A little goes a long way to improve children’s lives in rural communities where tobacco is grown.
Joseph, age 7, is one of more than 350 students at Malawi’s Mankhamba Junior Primary School who are struggling with primary education. With only four teachers at the school, Joseph receives little personal attention.
“If only we completed these [teacher] houses, our children could see hope for better education,” the school committee chairperson told the Eliminating Child Labour in Tobacco Growing (ECLT) Foundation. He explained that the village of Mankhamba cannot recruit enough teachers because they do not have funds for proper accommodations. Currently, teachers walk up to 4 kilometers carrying books and lesson plans.
When children in farming communities cannot go to school, they are more likely to work in fields with their parents. Mankhamba village is located in the Ntchisi District in Malawi, a main tobacco-growing region in which the ECLT Foundation has worked since 2011 to engage communities to promote education and fight the root causes of child labor.
What does it take to turn things around for Joseph and other young students in Mankhamba? Working in collaboration with local implementing partner Youth Net and Counseling, the ECLT Foundation was able to act quickly, providing funding and mobilizing the community to renovate and finish three houses for teachers, as well as an office where books and materials can be safely stored away from rain and elements.
Four bridges are also under construction in partnership with the Tobacco Association of Malawi (TAMA). They will make travel easier for more than 15,000 students, teachers and community members in tobacco-growing areas.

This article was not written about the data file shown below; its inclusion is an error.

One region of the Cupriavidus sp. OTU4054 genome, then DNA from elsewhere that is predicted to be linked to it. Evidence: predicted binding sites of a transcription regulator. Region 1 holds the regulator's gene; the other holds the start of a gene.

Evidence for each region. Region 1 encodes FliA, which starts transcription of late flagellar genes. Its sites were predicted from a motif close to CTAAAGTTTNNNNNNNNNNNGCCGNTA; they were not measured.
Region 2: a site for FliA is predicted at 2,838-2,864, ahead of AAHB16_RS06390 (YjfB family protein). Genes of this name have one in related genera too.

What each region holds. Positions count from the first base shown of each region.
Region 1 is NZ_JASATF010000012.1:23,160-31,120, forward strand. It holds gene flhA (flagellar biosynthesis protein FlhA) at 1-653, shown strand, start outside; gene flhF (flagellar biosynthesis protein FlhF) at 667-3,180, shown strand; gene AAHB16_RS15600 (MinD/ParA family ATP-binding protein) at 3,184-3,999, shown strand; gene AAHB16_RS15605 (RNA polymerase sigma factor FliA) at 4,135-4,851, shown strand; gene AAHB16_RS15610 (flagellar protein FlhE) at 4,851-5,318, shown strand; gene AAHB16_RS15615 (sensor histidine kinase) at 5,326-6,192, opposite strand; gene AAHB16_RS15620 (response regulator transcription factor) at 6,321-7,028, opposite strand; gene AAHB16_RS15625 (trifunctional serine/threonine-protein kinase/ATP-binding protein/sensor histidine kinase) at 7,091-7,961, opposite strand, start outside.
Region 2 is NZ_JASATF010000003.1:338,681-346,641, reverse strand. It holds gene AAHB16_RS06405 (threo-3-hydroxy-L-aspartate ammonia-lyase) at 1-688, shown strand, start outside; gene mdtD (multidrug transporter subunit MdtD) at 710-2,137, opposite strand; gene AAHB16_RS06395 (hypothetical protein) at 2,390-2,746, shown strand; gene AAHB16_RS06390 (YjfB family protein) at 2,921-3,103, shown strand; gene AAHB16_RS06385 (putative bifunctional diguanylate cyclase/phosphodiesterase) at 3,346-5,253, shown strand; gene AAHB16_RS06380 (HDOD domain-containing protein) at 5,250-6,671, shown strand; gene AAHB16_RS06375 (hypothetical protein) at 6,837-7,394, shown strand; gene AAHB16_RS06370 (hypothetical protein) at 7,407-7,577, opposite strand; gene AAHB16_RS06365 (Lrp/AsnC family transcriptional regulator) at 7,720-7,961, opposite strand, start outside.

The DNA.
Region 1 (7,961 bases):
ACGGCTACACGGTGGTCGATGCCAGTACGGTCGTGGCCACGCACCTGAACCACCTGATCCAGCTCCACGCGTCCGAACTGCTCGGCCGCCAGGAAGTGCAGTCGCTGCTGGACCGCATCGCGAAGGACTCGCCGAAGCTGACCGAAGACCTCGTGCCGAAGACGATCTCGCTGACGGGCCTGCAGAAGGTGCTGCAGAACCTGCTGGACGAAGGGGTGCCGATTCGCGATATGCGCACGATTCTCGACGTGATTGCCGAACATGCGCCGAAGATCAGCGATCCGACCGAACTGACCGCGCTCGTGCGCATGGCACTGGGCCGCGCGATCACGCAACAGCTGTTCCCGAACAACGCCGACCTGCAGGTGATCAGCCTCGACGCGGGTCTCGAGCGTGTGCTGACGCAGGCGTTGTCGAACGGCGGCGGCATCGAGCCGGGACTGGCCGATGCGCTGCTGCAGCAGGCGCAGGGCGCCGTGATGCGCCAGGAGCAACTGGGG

This investment of just over $14,000 is relatively small, but it is already making a world of difference for children and their families. Since work started at the beginning of 2018, requested enrollment for Mankhamba Junior Primary School has already increased by more than 30 percent, and community members are contributing manpower and materials to build new classrooms with the hope of offering another grade level at the school.
Through the ECLT Foundation’s larger Clear II project, a water pump has also been strategically installed close to the school and the fields, providing safe water for students and farm workers, as well as helping with irrigation. In addition to improving sanitation at the school, having a well nearby allows girls to attend more classes because they do not have to spend time walking to fetch water.
A sustainable way forward
Throughout this project, the ECLT Foundation has collaborated with local partners, which is the key to ensuring that communities are engaged and feel ownership for the improvements. “This is very important, as the sustainability of the projects is somehow guaranteed,” explains the ECLT Foundation’s project manager in Malawi.
The construction on the teachers’ houses and bridges was set to be finished in May 2018. This “quick impact intervention” is part of the ECLT Foundation’s broader work in Malawi, where the organization has reached more than 190,000 children, farmers and their family members since 2013.
About the ECLT
The ECLT is committed to collaborative solutions for children and their families that combat the root causes of child labor in rural communities in which tobacco is grown. It advocates for strong policies, shares best practices to multiply impact and engages rural families so they can benefit from farming while ensuring that their children are healthy, educated, safe from exploitation and encouraged to reach their full potential.
This article was contributed by the ECLT Foundation (www.eclt.org), an independent, Swiss foundation based in Geneva, Switzerland, since 2000.